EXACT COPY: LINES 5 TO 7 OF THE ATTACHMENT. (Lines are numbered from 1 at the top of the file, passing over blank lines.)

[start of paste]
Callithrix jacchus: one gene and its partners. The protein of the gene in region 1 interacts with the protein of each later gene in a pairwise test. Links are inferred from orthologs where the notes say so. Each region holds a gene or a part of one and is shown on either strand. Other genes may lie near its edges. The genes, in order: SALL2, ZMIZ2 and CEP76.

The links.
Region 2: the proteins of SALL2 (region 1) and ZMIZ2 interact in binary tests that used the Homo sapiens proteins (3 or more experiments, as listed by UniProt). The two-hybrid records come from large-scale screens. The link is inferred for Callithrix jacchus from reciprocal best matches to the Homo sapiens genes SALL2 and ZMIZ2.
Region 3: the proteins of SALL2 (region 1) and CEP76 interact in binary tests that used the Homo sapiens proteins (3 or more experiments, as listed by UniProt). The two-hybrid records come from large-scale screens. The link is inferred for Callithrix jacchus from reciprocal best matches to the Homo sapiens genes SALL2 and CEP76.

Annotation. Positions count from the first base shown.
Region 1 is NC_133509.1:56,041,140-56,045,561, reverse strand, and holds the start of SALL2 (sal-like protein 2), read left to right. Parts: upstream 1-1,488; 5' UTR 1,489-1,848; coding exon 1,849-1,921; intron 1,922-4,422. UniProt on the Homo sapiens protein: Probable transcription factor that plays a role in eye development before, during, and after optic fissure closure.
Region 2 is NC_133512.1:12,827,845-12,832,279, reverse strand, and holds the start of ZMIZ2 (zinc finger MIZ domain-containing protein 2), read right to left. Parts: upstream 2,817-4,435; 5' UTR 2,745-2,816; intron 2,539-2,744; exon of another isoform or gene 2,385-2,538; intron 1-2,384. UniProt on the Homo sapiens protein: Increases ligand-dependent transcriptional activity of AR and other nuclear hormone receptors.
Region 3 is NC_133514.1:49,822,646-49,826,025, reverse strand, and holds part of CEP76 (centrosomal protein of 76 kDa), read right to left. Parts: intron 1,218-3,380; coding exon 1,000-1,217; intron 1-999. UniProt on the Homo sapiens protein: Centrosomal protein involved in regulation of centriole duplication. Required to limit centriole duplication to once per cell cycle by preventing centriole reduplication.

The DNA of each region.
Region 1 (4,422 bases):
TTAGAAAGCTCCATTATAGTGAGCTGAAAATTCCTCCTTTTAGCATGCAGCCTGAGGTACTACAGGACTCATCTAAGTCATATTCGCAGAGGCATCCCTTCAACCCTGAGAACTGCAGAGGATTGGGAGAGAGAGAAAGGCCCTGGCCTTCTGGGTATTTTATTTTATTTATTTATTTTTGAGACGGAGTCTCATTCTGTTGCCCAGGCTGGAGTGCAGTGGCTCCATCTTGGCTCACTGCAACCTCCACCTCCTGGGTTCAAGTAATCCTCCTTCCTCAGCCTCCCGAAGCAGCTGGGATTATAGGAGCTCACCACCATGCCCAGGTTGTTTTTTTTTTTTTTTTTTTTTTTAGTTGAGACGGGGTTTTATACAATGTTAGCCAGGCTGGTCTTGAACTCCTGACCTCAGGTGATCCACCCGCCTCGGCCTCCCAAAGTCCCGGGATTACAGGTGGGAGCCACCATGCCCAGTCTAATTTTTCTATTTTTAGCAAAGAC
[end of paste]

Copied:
Annotation. Positions count from the first base shown.
Region 1 is NC_133509.1:56,041,140-56,045,561, reverse strand, and holds the start of SALL2 (sal-like protein 2), read left to right. Parts: upstream 1-1,488; 5' UTR 1,489-1,848; coding exon 1,849-1,921; intron 1,922-4,422. UniProt on the Homo sapiens protein: Probable transcription factor that plays a role in eye development before, during, and after optic fissure closure.
Region 2 is NC_133512.1:12,827,845-12,832,279, reverse strand, and holds the start of ZMIZ2 (zinc finger MIZ domain-containing protein 2), read right to left. Parts: upstream 2,817-4,435; 5' UTR 2,745-2,816; intron 2,539-2,744; exon of another isoform or gene 2,385-2,538; intron 1-2,384. UniProt on the Homo sapiens protein: Increases ligand-dependent transcriptional activity of AR and other nuclear hormone receptors.